Previously, authors looking to publish a printed book with Amazon had to use its CreateSpace system. They would then need to format their e-book manuscripts through KDP, making for a complex workflow. Though the feature set of the older system is much more robust, including physical proofs and author copies, the new beta KDP process will eventually offer similar tools as well. As it is, the move to a single point of entry will likely help streamline the process of publishing books in both print and digital formats.
Hopefully, then, this new initiative will help authors (and presumably Amazon) reach customers who prefer books on paper. Authors won’t need to spend any extra money up front for print runs, as KDP will take printing fees from resulting sales. Self-publishers will receive a 60 percent royalty on all paperbacks sold, which is 10 percent lower than the highest e-book rate. They will never need to worry about running out of copies either, as the books will be printed on demand.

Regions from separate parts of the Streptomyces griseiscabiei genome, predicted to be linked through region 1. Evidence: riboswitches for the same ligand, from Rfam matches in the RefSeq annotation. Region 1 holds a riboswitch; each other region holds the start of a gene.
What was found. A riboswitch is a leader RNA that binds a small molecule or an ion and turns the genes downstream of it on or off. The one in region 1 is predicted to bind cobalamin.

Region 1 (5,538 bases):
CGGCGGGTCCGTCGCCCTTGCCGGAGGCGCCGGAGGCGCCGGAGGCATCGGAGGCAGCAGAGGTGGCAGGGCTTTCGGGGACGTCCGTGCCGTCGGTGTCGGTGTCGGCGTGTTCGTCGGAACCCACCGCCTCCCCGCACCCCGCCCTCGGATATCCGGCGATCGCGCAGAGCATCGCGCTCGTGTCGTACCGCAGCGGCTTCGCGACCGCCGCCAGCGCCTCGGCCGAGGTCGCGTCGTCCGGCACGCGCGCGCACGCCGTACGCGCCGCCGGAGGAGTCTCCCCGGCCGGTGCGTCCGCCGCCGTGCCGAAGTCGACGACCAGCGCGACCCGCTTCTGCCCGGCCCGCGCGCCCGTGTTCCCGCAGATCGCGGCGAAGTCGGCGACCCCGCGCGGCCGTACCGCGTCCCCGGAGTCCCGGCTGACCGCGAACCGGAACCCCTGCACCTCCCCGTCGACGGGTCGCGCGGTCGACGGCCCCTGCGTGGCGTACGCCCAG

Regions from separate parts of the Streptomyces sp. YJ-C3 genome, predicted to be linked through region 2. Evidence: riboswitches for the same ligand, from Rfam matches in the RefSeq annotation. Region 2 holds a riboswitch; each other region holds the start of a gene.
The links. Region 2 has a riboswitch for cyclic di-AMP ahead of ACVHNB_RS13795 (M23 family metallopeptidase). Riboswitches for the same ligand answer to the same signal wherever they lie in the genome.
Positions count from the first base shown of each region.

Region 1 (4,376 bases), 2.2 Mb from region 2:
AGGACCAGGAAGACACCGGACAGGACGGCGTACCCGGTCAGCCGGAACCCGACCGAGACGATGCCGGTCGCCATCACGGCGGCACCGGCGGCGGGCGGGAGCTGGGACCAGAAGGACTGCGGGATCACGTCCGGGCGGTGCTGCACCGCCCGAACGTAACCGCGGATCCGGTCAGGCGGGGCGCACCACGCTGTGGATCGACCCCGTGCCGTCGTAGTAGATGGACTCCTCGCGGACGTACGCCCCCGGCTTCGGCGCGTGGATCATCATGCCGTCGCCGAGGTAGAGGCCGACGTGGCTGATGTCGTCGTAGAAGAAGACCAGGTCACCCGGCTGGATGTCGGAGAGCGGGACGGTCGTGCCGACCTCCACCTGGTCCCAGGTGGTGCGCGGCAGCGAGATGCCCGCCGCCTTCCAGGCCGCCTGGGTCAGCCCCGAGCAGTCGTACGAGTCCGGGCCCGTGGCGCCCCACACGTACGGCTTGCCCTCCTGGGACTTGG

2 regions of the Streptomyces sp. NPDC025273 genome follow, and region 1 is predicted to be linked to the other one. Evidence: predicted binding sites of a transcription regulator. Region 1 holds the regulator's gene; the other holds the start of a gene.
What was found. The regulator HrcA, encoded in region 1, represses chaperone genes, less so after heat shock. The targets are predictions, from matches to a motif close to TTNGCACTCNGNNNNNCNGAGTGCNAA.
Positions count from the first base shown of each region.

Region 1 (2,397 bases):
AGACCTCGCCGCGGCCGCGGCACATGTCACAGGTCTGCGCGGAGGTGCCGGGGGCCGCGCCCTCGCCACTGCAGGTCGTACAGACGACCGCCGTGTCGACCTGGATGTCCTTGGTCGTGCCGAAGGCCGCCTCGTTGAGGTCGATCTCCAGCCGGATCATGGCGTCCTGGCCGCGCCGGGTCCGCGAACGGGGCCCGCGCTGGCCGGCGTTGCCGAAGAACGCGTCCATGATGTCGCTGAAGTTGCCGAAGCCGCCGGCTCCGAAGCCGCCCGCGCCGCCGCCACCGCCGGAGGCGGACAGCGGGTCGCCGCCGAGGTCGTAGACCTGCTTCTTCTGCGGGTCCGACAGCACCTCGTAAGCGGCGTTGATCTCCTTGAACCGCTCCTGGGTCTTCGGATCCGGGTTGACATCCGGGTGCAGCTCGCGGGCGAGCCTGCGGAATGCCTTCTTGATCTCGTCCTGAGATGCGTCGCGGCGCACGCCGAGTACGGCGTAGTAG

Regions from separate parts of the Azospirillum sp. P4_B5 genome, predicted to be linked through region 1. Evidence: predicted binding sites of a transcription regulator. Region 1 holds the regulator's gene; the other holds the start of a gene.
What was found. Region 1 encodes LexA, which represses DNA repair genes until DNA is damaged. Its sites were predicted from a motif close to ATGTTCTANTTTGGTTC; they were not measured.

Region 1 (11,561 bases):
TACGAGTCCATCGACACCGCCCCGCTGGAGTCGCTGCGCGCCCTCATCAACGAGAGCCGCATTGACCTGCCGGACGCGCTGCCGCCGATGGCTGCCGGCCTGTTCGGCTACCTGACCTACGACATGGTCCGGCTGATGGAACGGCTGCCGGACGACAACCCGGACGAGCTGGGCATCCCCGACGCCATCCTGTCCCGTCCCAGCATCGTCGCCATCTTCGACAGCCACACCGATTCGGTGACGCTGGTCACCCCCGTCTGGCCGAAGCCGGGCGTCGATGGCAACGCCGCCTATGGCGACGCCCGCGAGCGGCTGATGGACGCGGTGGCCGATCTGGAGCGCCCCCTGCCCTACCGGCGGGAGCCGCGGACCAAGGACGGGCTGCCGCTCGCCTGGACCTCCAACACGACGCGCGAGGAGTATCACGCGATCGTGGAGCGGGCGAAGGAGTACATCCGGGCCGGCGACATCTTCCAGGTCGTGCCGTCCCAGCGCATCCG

While publishers and distributors struggle over the pricing of e-books, the more traditional format shows a remarkable resilience to the onslaught of electronic versions. This represents a market for self-published creators that has been difficult to break into. Reaching those who prefer print books in the US, Europe and Japan with this new KDP system could be a significant boost to an author’s bottom line.